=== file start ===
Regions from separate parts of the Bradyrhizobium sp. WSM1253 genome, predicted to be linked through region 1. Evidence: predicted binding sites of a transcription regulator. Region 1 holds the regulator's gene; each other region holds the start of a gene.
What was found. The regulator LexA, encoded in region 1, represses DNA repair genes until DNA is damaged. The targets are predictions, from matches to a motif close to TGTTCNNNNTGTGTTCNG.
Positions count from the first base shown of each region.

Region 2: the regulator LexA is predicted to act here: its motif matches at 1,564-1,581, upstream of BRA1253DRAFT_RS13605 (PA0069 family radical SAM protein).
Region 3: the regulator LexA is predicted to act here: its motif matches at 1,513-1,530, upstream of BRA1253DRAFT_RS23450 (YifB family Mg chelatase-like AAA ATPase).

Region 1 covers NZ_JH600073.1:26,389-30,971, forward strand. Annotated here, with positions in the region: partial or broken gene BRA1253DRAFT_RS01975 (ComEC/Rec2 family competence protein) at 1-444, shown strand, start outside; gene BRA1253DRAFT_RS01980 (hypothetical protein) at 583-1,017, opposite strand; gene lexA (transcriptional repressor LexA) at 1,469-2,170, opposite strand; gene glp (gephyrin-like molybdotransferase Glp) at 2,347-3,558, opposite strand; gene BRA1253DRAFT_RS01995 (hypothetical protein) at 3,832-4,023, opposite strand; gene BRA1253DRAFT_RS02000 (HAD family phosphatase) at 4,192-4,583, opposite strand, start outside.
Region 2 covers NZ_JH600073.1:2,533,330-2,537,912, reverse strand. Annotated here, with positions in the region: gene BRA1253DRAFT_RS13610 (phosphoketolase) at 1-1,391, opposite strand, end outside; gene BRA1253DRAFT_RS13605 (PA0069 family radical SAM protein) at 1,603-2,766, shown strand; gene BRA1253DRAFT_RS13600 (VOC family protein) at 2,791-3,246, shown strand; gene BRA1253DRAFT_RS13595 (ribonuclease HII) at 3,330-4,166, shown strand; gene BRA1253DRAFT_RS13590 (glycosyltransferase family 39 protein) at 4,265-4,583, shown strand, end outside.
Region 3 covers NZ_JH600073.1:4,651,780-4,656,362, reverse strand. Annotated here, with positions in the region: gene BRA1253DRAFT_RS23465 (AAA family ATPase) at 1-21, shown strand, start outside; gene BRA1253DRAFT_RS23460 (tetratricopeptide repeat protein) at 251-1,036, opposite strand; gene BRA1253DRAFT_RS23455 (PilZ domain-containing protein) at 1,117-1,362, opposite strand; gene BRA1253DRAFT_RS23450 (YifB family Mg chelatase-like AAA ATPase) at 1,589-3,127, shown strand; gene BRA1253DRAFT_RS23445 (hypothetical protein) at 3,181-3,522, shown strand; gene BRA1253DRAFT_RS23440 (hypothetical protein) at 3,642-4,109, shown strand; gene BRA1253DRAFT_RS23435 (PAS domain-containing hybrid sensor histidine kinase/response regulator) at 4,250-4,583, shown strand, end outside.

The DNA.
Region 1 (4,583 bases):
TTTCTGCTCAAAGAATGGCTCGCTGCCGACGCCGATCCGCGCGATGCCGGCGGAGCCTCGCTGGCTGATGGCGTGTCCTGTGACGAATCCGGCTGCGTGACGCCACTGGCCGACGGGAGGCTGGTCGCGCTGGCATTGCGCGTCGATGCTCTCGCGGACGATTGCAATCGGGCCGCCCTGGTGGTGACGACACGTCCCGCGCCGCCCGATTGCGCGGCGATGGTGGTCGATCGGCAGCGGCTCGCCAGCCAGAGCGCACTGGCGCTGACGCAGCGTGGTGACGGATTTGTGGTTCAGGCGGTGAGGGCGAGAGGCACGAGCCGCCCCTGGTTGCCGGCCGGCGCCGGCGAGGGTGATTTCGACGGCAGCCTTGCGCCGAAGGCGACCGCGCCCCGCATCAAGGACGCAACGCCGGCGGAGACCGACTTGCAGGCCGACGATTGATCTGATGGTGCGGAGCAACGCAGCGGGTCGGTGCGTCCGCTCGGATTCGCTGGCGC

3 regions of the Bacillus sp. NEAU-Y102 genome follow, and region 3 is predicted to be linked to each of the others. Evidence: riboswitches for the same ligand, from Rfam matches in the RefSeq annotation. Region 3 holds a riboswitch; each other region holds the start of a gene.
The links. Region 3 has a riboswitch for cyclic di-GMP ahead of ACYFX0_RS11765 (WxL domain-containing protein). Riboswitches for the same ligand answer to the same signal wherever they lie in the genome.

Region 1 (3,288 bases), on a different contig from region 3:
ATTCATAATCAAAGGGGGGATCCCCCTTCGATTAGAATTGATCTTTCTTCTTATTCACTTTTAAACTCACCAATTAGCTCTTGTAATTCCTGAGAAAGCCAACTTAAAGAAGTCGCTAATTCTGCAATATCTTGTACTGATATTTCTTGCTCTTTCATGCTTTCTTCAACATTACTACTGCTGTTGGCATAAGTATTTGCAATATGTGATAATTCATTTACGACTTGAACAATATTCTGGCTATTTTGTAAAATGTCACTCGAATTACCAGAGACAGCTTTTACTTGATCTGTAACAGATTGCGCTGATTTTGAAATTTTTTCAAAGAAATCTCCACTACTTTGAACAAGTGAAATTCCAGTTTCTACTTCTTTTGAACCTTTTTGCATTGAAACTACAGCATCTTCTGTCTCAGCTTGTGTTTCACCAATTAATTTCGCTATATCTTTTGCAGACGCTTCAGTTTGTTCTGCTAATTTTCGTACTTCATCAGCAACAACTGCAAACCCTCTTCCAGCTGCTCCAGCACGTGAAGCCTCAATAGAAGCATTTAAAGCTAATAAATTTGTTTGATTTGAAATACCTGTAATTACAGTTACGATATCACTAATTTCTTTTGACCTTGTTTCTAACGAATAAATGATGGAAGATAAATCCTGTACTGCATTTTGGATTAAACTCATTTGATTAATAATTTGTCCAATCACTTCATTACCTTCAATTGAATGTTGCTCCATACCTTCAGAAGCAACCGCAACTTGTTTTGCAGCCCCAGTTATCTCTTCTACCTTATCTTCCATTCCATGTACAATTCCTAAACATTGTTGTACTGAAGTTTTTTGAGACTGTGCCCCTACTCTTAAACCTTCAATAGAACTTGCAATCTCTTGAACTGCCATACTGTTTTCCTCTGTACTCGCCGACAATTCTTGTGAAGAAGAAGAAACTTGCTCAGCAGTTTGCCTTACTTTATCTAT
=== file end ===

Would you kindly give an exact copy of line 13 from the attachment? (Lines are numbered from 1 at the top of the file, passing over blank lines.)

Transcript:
The links. Region 3 has a riboswitch for cyclic di-GMP ahead of ACYFX0_RS11765 (WxL domain-containing protein). Riboswitches for the same ligand answer to the same signal wherever they lie in the genome.